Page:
With this defined future, how do we adapt the built environment? Or, rather, how do we modify it radically? What is clear is that we need to adapt to floods and storms, increasingly frequent and larger, getting the city and its public space to flood without causing a catastrophe and maintaining urban vegetation. We must also propose solutions to collect, store and reuse rainwater in many parts of the world. These are just some examples of how architecture has to respond urgently to this crisis.

(Photo credit: © Randhir Singh. Yamuna River, in New Delhi, one of the most polluted rivers in the world. Iñaki Alday is co-director of the Yamuna River Project on urban ecology, which aims to recover the river and improve the lives of millions of people living in New Delhi.)

New Orleans Book Fest include Tulane Architecture faculty

The 2020 New Orleans Book Festival at Tulane University, a new major literary event for the Crescent City, will take place March 19-21 and will showcase nearly 100 national, regional and local authors. The festival also features children’s and family programming sponsored by the Scholastic Corporation and includes numerous literary exhibitors. 

The Tulane School of Architecture has multiple faculty - including Richard Campanella, Margarita Jover, Carol McMichael Reese, and Dean Iñaki Alday - as authors selected for the three-day event. The festival also features numerous best-selling authors, such as Donna L. Brazile, Mika Brzezinski, Malcolm Gladwell, John Grisham, and former New Orleans mayor Mitch Landrieu.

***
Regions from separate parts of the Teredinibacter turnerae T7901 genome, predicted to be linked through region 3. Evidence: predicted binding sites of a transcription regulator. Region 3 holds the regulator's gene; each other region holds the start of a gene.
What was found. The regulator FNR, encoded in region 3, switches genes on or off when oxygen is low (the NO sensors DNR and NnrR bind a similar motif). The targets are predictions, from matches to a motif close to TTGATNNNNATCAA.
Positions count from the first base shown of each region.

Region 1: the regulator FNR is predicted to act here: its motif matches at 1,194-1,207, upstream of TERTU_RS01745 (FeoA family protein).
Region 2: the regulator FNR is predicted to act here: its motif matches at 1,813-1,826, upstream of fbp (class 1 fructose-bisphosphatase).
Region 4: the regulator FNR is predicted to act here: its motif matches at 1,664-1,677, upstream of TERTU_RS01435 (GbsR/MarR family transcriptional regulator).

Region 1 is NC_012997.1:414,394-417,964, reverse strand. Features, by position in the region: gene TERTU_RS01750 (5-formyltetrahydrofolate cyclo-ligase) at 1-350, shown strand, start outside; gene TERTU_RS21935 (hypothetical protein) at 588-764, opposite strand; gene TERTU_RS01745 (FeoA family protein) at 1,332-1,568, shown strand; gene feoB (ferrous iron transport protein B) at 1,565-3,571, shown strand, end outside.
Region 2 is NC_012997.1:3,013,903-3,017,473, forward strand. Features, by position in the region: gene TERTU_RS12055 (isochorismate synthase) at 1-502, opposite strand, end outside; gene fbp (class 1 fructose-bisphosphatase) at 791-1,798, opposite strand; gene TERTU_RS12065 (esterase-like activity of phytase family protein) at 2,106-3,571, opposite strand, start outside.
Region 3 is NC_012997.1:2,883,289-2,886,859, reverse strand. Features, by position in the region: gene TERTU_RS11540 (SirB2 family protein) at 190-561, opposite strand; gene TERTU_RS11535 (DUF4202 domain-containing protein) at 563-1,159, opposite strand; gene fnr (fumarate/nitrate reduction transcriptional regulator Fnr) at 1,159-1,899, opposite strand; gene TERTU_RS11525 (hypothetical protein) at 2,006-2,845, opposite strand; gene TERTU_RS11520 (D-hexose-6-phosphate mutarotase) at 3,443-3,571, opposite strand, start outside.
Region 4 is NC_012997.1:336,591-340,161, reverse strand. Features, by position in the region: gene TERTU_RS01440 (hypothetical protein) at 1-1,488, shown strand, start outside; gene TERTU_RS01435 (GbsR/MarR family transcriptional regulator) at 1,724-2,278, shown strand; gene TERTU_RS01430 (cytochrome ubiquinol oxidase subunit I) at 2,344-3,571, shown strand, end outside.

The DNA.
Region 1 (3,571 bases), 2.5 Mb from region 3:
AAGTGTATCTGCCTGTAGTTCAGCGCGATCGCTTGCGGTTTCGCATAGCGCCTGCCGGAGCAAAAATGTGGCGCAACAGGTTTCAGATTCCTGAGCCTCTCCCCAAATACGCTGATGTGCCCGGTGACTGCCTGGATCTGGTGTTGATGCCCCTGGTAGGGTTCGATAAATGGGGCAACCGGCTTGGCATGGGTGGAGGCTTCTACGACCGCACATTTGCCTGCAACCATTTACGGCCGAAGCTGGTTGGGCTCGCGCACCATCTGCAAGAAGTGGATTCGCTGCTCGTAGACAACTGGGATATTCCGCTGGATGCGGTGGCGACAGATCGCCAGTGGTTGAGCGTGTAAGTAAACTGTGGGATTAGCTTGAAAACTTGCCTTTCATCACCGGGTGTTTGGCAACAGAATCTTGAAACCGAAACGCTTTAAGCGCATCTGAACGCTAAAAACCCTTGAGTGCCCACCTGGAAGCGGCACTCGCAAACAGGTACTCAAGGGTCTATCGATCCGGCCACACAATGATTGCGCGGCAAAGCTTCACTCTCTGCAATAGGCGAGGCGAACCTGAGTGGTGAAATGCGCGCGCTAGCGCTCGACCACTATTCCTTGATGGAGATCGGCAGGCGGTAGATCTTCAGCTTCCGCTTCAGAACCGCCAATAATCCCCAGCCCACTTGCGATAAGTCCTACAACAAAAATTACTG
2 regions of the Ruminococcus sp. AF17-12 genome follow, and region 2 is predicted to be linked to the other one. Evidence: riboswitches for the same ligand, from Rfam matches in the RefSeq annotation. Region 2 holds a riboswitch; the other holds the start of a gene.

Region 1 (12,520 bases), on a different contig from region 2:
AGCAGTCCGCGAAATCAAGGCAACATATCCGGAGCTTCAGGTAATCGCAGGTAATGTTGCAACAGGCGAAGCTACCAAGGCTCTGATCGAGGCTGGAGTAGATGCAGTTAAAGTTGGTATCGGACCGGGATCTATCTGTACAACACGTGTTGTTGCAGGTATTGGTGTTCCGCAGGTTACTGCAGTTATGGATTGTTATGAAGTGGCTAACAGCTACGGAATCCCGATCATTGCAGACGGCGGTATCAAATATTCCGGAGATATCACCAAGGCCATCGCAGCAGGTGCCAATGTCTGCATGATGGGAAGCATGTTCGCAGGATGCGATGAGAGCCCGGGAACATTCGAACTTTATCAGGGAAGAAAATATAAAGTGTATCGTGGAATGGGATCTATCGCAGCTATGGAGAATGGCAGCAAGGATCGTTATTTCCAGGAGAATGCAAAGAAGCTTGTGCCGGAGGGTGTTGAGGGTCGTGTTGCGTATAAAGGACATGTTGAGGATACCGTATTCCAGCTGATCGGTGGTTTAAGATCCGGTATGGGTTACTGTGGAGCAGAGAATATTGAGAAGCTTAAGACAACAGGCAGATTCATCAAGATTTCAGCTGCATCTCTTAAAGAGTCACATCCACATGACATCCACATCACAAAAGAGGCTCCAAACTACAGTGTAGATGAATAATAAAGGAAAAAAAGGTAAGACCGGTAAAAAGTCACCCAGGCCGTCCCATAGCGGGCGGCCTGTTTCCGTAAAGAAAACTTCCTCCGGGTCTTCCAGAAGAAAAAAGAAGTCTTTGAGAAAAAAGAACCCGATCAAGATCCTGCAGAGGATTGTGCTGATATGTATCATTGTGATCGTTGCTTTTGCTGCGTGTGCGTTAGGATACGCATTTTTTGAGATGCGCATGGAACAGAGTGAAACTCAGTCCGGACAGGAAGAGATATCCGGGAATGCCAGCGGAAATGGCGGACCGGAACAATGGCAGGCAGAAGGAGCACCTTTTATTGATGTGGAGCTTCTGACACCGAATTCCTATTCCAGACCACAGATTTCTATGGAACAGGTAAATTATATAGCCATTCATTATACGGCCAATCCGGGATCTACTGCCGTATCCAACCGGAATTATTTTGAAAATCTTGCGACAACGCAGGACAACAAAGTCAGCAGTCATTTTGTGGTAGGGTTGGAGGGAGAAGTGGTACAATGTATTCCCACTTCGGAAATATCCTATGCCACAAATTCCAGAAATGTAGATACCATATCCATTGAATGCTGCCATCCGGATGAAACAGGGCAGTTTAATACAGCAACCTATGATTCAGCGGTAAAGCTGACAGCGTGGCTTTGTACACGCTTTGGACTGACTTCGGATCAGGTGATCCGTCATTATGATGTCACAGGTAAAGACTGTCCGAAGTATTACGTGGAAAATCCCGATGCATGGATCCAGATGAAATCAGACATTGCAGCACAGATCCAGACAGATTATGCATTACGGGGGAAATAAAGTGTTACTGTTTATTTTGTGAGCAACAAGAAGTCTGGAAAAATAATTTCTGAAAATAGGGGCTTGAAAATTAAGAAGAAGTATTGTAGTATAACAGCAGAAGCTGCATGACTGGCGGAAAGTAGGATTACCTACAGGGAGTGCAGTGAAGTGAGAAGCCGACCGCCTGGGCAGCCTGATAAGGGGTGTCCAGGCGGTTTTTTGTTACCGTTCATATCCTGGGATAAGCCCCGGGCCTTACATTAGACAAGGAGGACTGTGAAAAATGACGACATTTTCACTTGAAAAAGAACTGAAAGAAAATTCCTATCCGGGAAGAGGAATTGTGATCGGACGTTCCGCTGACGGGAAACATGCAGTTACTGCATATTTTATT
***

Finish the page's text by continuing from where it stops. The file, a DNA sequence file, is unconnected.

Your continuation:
Festival organizers are expecting more than 30,000 attendees. All events will take place on Tulane’s uptown campus, including the Lavin-Bernick Center for University Life, McAlister Auditorium, Freeman Auditorium, Rogers Memorial Chapel and the Berger Family Lawn.

To see the full lineup of authors and events, visit ​www.bookfest.tulane.edu and follow the latest on Facebook, Twitter, and Instagram @NolaBookFest.

Students selected for AIA Emerging Professionals Exhibit

A project by four Tulane School of Architecture students is featured in the recent 2019 Emerging Professionals Exhibit by AIA. The theme for this year’s AIA Emerging Professionals Exhibit is “Designing for Equity," and it's based on the Guides for Equitable Practice and the AIA value “We believe in the power of design." The 15 digitally exhibited projects are a representation of best practices for a more just and equitable profession.

The Tulane project team includes students and alumni from the Master of Sustainable Real Estate Development program Keristen Edwards, Lina Alfieri Stern, Muhanad Alfardan, and Veronika Suarez. Their proposed project, Hotel Inspire, is an accommodation for travelers centering the experiences and needs of people experiencing disabilities.